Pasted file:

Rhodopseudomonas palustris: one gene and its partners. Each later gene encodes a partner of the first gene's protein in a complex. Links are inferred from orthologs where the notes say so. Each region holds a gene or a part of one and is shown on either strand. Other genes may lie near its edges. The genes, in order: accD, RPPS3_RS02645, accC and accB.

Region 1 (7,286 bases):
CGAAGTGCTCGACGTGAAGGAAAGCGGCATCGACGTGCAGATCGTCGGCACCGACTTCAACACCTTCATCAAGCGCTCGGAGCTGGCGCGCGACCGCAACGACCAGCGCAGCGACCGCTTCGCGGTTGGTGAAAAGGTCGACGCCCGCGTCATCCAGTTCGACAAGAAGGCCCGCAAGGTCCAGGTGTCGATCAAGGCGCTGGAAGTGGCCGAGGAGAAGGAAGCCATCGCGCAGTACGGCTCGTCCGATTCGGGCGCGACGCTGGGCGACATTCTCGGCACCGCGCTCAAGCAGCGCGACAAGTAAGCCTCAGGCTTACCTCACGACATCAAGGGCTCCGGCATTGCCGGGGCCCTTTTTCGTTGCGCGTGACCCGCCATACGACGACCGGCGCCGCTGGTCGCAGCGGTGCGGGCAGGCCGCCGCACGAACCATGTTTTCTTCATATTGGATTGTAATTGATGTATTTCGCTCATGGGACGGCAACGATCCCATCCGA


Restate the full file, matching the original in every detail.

Rhodopseudomonas palustris: one gene and its partners. Each later gene encodes a partner of the first gene's protein in a complex. Links are inferred from orthologs where the notes say so. Each region holds a gene or a part of one and is shown on either strand. Other genes may lie near its edges. The genes, in order: accD, RPPS3_RS02645, accC and accB.

Region 1 (7,286 bases):
CGAAGTGCTCGACGTGAAGGAAAGCGGCATCGACGTGCAGATCGTCGGCACCGACTTCAACACCTTCATCAAGCGCTCGGAGCTGGCGCGCGACCGCAACGACCAGCGCAGCGACCGCTTCGCGGTTGGTGAAAAGGTCGACGCCCGCGTCATCCAGTTCGACAAGAAGGCCCGCAAGGTCCAGGTGTCGATCAAGGCGCTGGAAGTGGCCGAGGAGAAGGAAGCCATCGCGCAGTACGGCTCGTCCGATTCGGGCGCGACGCTGGGCGACATTCTCGGCACCGCGCTCAAGCAGCGCGACAAGTAAGCCTCAGGCTTACCTCACGACATCAAGGGCTCCGGCATTGCCGGGGCCCTTTTTCGTTGCGCGTGACCCGCCATACGACGACCGGCGCCGCTGGTCGCAGCGGTGCGGGCAGGCCGCCGCACGAACCATGTTTTCTTCATATTGGATTGTAATTGATGTATTTCGCTCATGGGACGGCAACGATCCCATCCGA